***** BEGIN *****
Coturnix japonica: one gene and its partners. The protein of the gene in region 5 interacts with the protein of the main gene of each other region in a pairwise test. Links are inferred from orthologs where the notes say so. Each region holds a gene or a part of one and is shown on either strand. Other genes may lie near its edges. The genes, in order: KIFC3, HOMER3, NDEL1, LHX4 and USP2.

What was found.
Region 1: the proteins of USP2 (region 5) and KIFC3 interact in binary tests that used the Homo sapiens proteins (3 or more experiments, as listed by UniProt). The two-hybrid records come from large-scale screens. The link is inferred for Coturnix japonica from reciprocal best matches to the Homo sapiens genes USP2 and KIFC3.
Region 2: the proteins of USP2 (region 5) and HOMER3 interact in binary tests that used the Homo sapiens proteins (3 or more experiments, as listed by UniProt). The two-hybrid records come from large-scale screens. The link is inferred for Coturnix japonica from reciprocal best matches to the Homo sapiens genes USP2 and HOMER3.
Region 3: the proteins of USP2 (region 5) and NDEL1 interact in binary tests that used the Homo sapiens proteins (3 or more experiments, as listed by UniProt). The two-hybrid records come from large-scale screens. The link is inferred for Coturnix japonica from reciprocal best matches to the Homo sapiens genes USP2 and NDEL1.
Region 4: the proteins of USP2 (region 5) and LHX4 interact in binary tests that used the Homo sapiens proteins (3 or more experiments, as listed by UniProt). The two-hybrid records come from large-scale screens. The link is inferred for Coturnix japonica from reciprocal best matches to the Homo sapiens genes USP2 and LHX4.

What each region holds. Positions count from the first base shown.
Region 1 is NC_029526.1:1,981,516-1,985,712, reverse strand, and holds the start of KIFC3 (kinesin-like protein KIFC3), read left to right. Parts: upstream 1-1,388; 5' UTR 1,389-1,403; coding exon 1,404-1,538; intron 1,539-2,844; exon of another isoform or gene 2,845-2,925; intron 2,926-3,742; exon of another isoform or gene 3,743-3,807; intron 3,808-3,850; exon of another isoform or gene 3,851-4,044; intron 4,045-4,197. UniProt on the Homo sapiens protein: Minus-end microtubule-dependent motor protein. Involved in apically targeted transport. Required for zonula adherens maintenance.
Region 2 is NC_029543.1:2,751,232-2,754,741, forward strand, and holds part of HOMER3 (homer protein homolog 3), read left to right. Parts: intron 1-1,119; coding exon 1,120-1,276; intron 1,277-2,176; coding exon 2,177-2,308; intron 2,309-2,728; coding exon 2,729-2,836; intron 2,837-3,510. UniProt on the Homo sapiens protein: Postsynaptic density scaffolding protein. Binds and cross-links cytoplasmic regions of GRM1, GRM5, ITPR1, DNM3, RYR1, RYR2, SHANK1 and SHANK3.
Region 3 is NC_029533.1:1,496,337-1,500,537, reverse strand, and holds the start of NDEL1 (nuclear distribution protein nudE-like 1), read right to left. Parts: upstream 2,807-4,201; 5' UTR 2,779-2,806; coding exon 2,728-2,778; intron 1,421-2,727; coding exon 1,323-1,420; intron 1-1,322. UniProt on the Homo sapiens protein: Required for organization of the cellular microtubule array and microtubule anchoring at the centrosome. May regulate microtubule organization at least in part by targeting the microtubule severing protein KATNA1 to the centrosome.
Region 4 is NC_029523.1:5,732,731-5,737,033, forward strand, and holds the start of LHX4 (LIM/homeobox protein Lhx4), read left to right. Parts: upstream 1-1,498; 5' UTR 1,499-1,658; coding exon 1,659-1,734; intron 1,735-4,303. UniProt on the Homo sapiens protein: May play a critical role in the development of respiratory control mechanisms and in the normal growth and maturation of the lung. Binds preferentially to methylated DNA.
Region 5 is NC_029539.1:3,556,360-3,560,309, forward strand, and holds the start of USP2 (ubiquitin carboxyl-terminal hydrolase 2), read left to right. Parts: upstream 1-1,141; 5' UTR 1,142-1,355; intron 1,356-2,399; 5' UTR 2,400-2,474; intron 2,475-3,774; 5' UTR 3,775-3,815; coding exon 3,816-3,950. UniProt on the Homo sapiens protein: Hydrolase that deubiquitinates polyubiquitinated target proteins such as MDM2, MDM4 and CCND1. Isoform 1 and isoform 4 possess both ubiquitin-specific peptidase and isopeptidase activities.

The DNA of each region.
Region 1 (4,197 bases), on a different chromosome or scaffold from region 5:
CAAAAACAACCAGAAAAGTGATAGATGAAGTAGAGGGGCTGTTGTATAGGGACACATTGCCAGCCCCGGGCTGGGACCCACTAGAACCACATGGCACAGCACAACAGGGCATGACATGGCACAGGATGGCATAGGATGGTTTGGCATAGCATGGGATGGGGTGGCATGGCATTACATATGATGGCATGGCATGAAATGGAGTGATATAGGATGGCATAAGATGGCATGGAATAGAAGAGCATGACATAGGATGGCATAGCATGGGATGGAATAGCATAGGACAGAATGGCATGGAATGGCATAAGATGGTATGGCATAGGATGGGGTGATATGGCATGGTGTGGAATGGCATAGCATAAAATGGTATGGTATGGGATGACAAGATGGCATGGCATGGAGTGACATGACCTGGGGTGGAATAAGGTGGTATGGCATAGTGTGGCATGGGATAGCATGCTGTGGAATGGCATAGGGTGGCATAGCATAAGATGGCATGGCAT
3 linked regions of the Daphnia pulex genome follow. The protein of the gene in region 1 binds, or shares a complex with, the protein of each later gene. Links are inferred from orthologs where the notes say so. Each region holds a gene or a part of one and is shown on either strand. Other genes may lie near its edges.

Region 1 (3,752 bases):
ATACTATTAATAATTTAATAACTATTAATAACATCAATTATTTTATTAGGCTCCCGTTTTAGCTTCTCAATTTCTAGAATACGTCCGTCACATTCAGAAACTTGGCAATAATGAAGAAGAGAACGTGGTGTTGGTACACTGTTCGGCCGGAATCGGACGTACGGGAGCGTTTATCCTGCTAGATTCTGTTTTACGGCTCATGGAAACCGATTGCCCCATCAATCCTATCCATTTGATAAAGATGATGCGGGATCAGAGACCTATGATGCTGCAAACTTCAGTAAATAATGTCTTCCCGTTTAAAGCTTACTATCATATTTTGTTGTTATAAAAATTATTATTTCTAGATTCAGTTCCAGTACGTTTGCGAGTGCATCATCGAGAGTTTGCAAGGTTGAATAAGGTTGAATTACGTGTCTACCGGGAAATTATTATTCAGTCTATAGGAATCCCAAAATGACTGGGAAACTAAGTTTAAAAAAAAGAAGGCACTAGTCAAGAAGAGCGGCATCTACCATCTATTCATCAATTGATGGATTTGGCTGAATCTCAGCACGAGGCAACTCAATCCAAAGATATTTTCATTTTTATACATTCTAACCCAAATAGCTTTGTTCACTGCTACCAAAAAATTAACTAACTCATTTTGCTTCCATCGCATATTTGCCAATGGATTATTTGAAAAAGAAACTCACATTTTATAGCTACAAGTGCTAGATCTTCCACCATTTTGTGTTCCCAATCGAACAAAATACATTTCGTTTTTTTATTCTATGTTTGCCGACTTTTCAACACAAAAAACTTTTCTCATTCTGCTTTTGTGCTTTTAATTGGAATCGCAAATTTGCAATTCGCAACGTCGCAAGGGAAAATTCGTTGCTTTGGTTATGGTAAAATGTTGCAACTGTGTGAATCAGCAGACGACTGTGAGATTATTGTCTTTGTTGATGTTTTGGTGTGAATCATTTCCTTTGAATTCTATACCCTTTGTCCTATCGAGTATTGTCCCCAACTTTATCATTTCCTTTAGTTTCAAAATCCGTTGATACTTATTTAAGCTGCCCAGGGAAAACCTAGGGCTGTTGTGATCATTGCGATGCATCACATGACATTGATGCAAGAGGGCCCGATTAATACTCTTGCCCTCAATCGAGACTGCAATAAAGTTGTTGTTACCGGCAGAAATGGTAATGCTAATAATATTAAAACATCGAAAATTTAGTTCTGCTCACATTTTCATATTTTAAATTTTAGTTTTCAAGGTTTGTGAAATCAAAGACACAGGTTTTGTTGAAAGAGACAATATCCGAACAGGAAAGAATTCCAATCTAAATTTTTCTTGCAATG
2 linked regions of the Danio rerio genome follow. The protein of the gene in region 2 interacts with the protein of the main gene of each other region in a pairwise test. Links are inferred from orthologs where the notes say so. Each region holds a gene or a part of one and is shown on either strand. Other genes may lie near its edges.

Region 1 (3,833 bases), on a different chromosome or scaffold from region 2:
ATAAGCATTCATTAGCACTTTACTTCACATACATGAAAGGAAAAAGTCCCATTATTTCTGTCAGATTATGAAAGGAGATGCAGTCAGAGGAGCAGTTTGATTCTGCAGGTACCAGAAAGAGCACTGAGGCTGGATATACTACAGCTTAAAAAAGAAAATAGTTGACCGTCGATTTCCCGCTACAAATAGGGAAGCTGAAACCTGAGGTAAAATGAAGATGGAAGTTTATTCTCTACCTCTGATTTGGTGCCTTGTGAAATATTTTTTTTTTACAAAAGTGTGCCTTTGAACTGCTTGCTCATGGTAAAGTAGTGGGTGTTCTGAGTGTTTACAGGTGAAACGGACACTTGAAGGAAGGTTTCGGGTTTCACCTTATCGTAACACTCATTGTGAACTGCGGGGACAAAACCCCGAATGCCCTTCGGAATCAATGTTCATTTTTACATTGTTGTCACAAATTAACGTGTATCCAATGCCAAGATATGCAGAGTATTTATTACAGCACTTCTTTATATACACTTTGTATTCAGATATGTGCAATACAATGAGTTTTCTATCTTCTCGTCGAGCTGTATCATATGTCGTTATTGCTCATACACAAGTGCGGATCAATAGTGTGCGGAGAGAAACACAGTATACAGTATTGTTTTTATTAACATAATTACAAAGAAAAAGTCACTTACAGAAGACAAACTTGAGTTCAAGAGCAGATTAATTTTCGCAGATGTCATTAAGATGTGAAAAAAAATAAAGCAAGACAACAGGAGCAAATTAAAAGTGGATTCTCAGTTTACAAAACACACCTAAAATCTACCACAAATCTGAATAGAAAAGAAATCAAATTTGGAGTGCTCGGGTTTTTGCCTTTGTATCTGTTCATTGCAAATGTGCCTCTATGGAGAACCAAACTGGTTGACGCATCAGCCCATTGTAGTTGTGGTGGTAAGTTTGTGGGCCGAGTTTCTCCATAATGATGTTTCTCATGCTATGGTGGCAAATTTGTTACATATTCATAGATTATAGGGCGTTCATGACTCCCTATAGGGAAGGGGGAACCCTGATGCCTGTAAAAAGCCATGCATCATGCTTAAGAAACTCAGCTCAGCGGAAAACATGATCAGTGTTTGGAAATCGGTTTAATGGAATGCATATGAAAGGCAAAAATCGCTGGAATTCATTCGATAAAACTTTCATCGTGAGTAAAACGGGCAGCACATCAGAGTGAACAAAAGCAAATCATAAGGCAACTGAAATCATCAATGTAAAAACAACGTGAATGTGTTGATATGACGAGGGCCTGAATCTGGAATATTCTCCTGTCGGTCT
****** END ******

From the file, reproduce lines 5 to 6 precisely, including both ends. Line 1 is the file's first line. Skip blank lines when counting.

Region 3: the proteins of USP2 (region 5) and NDEL1 interact in binary tests that used the Homo sapiens proteins (3 or more experiments, as listed by UniProt). The two-hybrid records come from large-scale screens. The link is inferred for Coturnix japonica from reciprocal best matches to the Homo sapiens genes USP2 and NDEL1.
Region 4: the proteins of USP2 (region 5) and LHX4 interact in binary tests that used the Homo sapiens proteins (3 or more experiments, as listed by UniProt). The two-hybrid records come from large-scale screens. The link is inferred for Coturnix japonica from reciprocal best matches to the Homo sapiens genes USP2 and LHX4.